Smucker recalls the moment 10 years ago that sparked his interest in forest restoration. “It all started behind my house with a reforestation effort, but all of the trees that were planted slowly died. I didn’t like that so I did a lot of research to help [the trees] out and fell in love with the process, which led me to start dropping acorns into empty tree shelters,” said Smucker.
The moment created a ripple effect that resulted in Smucker spearheading forest restoration by organizing volunteer plantings and entering into a partnership with Mount Saint Mary’s University and the Francis Scott Key Center. Both locations provide space for Smucker to grow the thousands of trees he uses for plantings.
Smucker spends about 700 hours every year in all aspects of creating riparian buffers, like meeting with landowners, auguring the holes, organizing the volunteers and also conducting the most critical part of the process Smucker says, maintenance. Plantings are held on Saturdays during April, May and October – the most opportune months for tree survivability and comfortable outdoor temperatures for volunteers to work.
When choosing planting locations, Smucker explains, “Being a grower really is a game changer for me, because I can fully understand what the trees need to survive.” Once a site is selected, he samples the soil, observes what plant species are in the area, spends time in his greenhouses flagging all of the appropriate trees for the site and rallies his volunteer base around the planting.
When it comes to tree plantings, the name of the game is fun and education. Many of his volunteers are young people who are in a mindset to learn. Each planting is preceded with an ecology lesson highlighting the importance of riparian zones, stream shading and nutrient removal. “As a middle school teacher it is important to organize the event so it’s fun and rewarding, because if they get frustrated, they will associate that frustration with tree planting. If they associate it with fun, then the environmental stewardship will perpetuate a lot better. If it’s organized right and goes smoothly then it’s a feel-good thing, just like in the classroom,“ Smucker explained.
Smucker encourages his students to work out solutions to engineering problems with the tree plantings and challenges them to think up innovative ways to overcome obstacles. “Tree planting and technology education are really the same thing. It’s problem solving and the engineering design process. What is the problem? What is the solution? Evaluate and modify,” said Smucker.
Over the years, Smucker’s volunteer base and partner organizations have expanded to the point where he has been able to launch an organization of his own, Stream Link Education, a nonprofit that organizes and leads tree plantings with local community members, organizations and businesses. “The coolest thing I think we do is Natives for Nonprofits. We grow trees for giveaways to other organizations, which is great because budgets are really tight and donations are hugely welcome. It also helps establish partnerships, not because I want something in return but because it’s neat to make connections,” said Smucker.
Smucker aims to perpetuate choices and actions by providing people with hands on educational experiences. “If you’re excited about something and value it, then demonstrate the value, they [the volunteers] will see it. The excitement can be catching,” he said. He continued to explain that in addition to educating others and improving the environment, his enthusiasm for restoration remains strong because he is still able to grow as well, “I’m going to turn 50 in January and I’m thinking, ‘if I do this right, I’ve got my 50’s and 60’s and if I can stay healthy, I can do this for a long time.’ And that’s great. There is always something to learn.”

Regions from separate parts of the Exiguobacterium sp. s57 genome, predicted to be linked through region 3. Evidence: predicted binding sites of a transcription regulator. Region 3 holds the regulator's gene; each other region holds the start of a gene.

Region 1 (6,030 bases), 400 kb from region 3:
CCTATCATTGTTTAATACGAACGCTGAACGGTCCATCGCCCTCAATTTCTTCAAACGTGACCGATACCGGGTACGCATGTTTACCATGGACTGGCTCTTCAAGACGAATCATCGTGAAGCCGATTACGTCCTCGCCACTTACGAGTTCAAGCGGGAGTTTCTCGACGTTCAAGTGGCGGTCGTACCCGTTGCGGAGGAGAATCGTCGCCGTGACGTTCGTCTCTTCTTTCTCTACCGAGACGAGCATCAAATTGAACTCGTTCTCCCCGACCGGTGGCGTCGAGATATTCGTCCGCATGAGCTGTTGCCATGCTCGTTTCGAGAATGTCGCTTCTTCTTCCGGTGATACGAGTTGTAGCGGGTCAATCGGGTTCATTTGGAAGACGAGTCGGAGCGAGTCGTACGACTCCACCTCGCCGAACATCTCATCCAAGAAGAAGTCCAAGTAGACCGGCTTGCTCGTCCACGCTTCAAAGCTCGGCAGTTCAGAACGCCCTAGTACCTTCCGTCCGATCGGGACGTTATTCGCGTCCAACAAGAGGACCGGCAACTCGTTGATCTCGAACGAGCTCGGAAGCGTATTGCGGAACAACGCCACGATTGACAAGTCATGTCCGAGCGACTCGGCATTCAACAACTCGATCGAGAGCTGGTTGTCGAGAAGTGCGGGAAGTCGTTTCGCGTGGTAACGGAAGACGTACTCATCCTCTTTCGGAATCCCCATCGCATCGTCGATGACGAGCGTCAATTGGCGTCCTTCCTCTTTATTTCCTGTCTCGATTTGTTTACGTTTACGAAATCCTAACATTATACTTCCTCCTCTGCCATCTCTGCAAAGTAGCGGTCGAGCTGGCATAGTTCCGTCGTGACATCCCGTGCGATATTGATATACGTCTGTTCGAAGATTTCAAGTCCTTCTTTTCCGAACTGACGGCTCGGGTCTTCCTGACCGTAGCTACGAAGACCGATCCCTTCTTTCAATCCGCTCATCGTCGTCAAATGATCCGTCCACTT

To view more photos, visit the Chesapeake Bay Program's Flickr page
The above 1913 photograph depicts rows of American lindens planted along Washington D.C.’s Massachusetts Avenue, west of Dupont Circle. The “double rows” of trees were planted in the 1880s, but many disappeared as the street was developed, new embassies were built, and utility lines installed. As a street that has historically been an international relations hub (it is home to major embassies), the loss of trees along Massachusetts Avenue seemed to represent the worldwide preference of commercialism over nature.
(Image courtesy Restore Mass Ave/Washingtoniana MLK Library)
Today, the climate has shifted, and politicians jump at the chance to get their photo taken in front of a newly planted tree; but long before the diplomats grabbed their shovels (and press staff), Deborah Shapley was walking up and down Massachusetts Avenue, knocking on her neighbors’ doors, and asking them how far their hoses could stretch to water parched trees in the sidewalk.
Washington’s D.C.'s Department of Transportation's Urban Forestry Administration has taken the important step of planting trees along streets throughout the city, but it did not have the resources to water them. For young trees, lack of water lowers their chances of survival in Washington’s hot summers. Instead of complaining, Deborah encouraged her neighbors to take on the responsibility of watering their nearest city sidewalk tree as if it were their own.
“I started Restore Mass.Ave to be a model of how to get local property owners excited about taking care of the city trees near them.”
But convincing property owners to take care of a tree that isn’t technically in their yard is not so easy.
“People tend not to care about the landscape that is more than a house or two away,” explains Deborah. “So the cry for them to take care of trees beyond a certain distance, that’s just not practical to them.”
But since Deborah began Restore Mass Ave in 2007, more and more residents and embassies along the street have come to understand that these trees are dually beautifying their community and helping to absorb stormwater runoff.
(Image courtesy Restore Mass Ave)
In addition to caring for the 100 sidewalk trees installed by the city, Restore Mass has worked with Casey Trees to plant 125 new trees since 2007. Most of the 225 total trees are large shade trees, which absorb stormwater and lessen pressure on the neighborhood's combined sewer system.